I propose that the total mass of all leaves that fall off of trees within the United States during a typical fall is 750 billion pounds. In order to answer this question, I considered the trees by my own house. The tree in my backyard is a large oak tree. Rather than attempt to approximate the number of leaves on the tree and the mass of one leaf, I considered how much a 13 gallon bag weighs when it is filled with leaves that have fallen off the tree. After raking the leaves, I do my best to fit as many leaves as possible into the bag, which means the leaves often crumble as I keep putting in more and more leaves. From my experience last fall, the bag weighs about 5 pounds. However, my estimate of the bag’s weight is based on perception; I know for certain that the bag is neither as light as two or three pounds nor as heavy as nine or ten pounds. Therefore, my best estimate of the weight of the bag is 5 pounds. Furthermore, when raking the leaves, I usually fill up three bags (I rake the leaves only once). As such, in one fall season, I collect about 15 pounds of leaves from a single tree.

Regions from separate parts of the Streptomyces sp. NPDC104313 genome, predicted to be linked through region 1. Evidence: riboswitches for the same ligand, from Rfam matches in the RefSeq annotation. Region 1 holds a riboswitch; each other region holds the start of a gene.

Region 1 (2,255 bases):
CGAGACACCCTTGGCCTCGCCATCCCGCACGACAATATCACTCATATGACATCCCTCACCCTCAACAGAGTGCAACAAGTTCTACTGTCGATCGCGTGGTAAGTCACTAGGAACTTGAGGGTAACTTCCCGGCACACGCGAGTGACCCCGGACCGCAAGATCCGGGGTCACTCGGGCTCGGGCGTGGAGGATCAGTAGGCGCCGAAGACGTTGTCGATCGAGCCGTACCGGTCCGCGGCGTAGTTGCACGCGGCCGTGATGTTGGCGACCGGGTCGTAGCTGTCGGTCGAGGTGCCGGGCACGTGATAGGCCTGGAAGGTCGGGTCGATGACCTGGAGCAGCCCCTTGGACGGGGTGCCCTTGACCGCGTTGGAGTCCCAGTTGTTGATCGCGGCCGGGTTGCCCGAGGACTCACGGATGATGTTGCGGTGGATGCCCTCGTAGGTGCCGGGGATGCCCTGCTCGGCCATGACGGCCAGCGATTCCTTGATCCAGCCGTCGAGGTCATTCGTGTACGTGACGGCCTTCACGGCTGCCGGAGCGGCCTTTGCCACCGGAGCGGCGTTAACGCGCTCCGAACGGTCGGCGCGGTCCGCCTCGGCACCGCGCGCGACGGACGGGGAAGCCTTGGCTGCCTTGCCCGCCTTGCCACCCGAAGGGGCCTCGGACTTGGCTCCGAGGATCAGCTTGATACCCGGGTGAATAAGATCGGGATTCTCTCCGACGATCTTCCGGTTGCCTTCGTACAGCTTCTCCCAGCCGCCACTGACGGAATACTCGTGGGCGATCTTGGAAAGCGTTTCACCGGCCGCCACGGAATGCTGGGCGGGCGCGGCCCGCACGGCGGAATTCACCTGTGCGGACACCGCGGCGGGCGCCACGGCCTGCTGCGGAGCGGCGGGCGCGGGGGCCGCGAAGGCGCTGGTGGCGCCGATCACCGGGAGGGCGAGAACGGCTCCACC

However, because the tree is large and it is often windy, I am certain that many leaves either fly off into the lake, a neighbor’s house, the roof, and/or the front yard. In addition, it seems implausible to assume that I fit all the tree’s leaves into three garbage bags. Therefore, I estimate that I am only able to collect about half of all the leaves. With this assumption, I conclude that the tree in my yard loses about 30 pounds of leaves.
From this point on, it would be a simple matter to multiply 30 pounds by the number of trees in the United States to determine the total mass of all leaves that fall of trees. Unfortunately, it is much more difficult to determine the number of trees in the United States. In addition, there are certain species of trees that do not even lose their leaves in the fall. Without external information, such as the total forestland area or...
Please join StudyMode to read the full document